How to Make a Kratom Drink

kratom drink

At MitWellness website, a dimly lit bar in Lantana, Florida, patrons sip from jumbo plastic cups of a nonalcoholic drink that has become the most popular at the venue. This drink is a kratom tea that many people swear by to ease pain and anxiety, or for motivation at work.

It contains Mitragyna speciosa, a plant that’s gaining popularity among American consumers, despite the Food and Drug Administration’s warning that it stimulates the same brain receptors as opioids and could be addictive. But unlike other pharmaceutical drugs, kratom isn’t regulated by the FDA and is instead classified as a dietary supplement. So the public can’t be sure about the quality of kratom powders, capsules and concentrates flooding the market.

Kratom Shots vs. Other Forms: Which Is Right for You

The exact mechanism of kratom’s effects isn’t fully understood, but scientists think that it binds to certain receptors in the brain to create stimulating and sedating chemicals. The FDA warns that some kratom products may contain dangerous amounts of the chemical 7-hydroxymitragynine, which can cause seizures and a deadly respiratory depression.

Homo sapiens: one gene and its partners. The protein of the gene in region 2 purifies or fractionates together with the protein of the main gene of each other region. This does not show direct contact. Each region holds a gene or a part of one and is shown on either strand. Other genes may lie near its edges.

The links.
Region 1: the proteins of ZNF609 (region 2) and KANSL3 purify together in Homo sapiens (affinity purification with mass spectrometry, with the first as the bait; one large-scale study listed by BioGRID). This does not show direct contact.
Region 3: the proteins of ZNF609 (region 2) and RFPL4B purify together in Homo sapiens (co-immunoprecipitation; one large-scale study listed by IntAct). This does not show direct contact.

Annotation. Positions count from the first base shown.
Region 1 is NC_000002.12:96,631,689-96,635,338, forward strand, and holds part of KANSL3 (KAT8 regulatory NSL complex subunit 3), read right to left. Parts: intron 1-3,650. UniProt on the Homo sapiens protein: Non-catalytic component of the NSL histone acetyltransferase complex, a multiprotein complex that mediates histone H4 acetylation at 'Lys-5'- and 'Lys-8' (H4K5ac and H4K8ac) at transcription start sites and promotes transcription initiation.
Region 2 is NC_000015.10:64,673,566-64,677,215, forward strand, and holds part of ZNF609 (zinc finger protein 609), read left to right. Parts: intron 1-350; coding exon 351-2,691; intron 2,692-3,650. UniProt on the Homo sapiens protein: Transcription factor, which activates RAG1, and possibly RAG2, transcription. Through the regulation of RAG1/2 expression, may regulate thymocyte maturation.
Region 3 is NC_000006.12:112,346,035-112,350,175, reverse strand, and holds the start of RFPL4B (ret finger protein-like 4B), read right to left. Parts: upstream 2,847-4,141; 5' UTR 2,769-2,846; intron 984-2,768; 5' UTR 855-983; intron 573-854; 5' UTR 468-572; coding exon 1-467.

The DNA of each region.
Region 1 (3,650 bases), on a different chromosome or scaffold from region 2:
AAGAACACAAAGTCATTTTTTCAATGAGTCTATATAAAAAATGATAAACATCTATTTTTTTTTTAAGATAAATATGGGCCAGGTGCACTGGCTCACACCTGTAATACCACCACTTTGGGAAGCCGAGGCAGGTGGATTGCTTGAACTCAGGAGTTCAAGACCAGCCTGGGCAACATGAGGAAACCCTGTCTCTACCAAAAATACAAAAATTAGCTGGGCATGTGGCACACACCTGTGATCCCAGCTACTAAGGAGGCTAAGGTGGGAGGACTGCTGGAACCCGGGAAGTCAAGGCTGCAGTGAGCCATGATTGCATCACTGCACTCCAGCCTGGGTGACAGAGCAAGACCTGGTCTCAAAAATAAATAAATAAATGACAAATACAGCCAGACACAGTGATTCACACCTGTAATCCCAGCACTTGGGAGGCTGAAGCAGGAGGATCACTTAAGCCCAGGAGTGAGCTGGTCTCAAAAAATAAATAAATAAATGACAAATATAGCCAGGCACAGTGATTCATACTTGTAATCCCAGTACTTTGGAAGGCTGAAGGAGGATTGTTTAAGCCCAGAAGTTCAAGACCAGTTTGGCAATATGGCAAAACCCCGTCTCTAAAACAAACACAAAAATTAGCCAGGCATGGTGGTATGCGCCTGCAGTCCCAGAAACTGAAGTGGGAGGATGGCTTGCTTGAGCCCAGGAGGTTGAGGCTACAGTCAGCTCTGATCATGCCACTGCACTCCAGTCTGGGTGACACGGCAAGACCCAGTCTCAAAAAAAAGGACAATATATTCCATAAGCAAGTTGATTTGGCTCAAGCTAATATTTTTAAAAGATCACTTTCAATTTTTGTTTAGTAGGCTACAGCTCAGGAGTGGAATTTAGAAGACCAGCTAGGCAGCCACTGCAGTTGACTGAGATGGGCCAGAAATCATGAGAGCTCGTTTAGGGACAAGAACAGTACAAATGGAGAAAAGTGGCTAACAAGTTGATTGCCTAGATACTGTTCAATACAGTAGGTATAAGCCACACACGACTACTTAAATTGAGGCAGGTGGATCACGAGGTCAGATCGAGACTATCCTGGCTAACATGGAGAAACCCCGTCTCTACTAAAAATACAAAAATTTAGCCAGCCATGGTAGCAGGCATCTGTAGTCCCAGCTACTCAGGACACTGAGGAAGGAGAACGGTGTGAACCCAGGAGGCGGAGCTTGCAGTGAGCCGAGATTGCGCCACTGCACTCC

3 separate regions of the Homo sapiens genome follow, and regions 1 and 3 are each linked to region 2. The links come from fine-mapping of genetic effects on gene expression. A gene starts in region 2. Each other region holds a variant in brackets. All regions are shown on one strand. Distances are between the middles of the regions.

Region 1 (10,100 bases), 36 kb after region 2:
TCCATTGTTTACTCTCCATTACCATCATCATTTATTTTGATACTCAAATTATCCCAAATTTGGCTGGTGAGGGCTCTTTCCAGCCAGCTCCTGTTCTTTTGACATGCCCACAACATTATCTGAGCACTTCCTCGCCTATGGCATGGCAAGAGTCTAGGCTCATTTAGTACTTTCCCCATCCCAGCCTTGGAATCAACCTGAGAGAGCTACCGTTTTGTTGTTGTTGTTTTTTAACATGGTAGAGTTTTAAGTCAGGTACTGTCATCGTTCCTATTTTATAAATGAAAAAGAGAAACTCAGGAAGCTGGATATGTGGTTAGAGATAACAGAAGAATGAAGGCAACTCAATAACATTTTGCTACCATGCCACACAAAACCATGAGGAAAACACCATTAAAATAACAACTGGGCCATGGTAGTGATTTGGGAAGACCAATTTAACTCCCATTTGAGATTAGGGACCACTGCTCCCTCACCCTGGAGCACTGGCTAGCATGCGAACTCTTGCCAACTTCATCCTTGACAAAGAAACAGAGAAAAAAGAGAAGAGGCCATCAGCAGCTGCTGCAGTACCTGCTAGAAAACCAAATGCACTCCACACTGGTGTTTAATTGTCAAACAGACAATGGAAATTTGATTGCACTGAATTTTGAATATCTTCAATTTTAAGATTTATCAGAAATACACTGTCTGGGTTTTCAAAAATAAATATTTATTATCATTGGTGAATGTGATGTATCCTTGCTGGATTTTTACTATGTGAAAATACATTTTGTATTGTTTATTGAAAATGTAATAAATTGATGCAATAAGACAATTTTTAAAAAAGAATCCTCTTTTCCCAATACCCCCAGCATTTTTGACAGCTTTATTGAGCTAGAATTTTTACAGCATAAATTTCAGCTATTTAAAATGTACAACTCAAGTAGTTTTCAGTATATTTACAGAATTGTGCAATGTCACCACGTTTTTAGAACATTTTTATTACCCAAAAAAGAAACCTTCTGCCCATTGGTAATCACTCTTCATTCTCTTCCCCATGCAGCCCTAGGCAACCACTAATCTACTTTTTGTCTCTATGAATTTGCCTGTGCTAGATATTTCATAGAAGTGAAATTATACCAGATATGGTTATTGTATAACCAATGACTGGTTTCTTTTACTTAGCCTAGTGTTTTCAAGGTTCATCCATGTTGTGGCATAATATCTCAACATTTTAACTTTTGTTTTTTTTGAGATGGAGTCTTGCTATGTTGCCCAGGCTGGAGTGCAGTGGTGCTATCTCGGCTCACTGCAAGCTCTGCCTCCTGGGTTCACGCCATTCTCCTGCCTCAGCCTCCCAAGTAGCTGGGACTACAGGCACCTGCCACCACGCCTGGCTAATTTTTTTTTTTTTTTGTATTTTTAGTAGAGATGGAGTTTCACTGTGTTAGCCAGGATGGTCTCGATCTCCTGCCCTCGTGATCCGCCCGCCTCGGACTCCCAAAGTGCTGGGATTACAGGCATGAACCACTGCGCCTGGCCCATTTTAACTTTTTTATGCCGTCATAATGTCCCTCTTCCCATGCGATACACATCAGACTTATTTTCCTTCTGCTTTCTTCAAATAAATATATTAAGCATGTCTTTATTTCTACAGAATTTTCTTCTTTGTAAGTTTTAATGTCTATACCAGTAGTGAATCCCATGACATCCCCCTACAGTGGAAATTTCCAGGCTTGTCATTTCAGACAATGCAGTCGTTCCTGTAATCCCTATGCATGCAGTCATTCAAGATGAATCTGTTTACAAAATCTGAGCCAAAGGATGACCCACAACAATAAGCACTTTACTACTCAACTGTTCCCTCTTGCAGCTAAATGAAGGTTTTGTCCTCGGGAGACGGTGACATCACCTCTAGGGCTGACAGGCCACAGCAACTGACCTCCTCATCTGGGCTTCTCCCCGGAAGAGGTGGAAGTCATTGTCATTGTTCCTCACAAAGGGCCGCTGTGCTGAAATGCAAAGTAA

But the euphoria and energy from kratom isn’t for everyone. The stimulant can also produce unpleasant side effects, such as nausea, stomach cramps and fatigue. Some users also experience giddiness, loss of coordination and tremors. And the leaf’s bitter taste can be overwhelming for some. This is why experts suggest mixing kratom with other beverages to mitigate these unpleasant side effects. Coffee is an ideal pairing for kratom because its acidity balances the powder’s natural bitterness and its fuller-bodied body adds weight to the drink, which can help with drowsiness. Orange juice is another favorite. The citrusy flavor and high levels of vitamin C help mask kratom’s bitterness.

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